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[January 6th] -- Although I was equal parts angry, devastated and depressed when Bob Short moved the Senators to Texas in the fall of 1971, I never for a moment considered that RFK Stadium would remain dark for thirty-four more summers. Since 1954, when the Browns moved from St. Louis to Baltimore, there had been several franchise shifts within the league and there was no reason to believe that would change (which it did as as the Expos move to Washington was the first franchise shift since the Senators in 1971) . The Giants and Dodgers moved to California, and both the Senators I and II were allowed to seek greener pastures as well. Heck, the Seattle Pilots lasted just one season in the Pacific Northwest before moving to Milwaukee in 1970. I thought it might take four or five years, but I was sure that baseball would return to Washington.

And I was justified in my hopes.

Back then, teams weren't changing zip codes for luxury boxes and state-of-the-art facilities. Many teams were facing extreme financial difficulties. In 1973, all of Major League baseball drew just over 30 million fans, an average of only 13,600 per game. The San Diego Padres fared even worse, drawing an embarassing 611,000 fans to San Diego Stadium - about 7,500 per game.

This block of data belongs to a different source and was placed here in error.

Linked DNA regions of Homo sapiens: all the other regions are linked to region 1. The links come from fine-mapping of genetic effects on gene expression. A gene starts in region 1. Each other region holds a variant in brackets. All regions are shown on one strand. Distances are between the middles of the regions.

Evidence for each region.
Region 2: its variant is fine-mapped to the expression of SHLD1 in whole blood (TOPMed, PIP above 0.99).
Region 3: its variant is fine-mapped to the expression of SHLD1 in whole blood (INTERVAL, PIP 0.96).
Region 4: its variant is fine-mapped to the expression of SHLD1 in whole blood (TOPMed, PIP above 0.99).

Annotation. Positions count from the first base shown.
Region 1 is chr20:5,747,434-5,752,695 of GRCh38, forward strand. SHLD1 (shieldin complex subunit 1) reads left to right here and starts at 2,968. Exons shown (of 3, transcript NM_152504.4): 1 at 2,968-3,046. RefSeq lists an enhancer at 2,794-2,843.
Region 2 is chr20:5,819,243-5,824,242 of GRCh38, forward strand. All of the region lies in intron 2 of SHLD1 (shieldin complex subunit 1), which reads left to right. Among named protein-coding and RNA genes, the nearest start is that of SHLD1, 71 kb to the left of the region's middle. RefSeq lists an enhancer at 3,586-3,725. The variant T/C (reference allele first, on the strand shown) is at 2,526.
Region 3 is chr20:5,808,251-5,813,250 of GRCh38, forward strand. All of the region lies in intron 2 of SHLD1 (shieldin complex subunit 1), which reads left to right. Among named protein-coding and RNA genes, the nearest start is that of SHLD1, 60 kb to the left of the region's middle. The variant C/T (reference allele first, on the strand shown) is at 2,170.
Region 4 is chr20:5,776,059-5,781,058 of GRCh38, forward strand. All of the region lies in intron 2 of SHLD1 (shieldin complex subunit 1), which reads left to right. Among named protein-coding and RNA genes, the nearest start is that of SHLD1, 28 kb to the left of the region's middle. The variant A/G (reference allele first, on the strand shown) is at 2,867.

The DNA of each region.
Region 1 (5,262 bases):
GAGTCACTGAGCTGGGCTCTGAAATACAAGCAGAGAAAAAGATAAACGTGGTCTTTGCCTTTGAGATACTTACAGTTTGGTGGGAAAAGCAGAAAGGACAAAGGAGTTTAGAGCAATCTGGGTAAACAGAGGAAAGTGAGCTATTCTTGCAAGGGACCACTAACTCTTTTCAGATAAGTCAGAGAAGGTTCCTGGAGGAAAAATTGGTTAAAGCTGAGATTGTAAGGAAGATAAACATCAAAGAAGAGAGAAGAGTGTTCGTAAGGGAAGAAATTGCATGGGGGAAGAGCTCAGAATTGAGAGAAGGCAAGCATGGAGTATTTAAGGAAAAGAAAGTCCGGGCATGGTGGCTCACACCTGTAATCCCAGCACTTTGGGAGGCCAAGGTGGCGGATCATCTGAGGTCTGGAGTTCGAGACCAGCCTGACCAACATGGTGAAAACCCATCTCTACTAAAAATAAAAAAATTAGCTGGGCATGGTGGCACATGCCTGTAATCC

Like I said, I didn't know who would be moving to Washington - or when - but it would be someone, sometime. I was confident.

I was turning 17 in 1973. My father took me to K-Mart on May 27th - the day before my birthday - and let me buy what I wanted. If I remember correctly, I bought clothes - had to impress the chicks after all. I was in my room trying on some of those clothes when the flash came over WTOP radio.

The Padres were - apparently anyway- moving to Washington.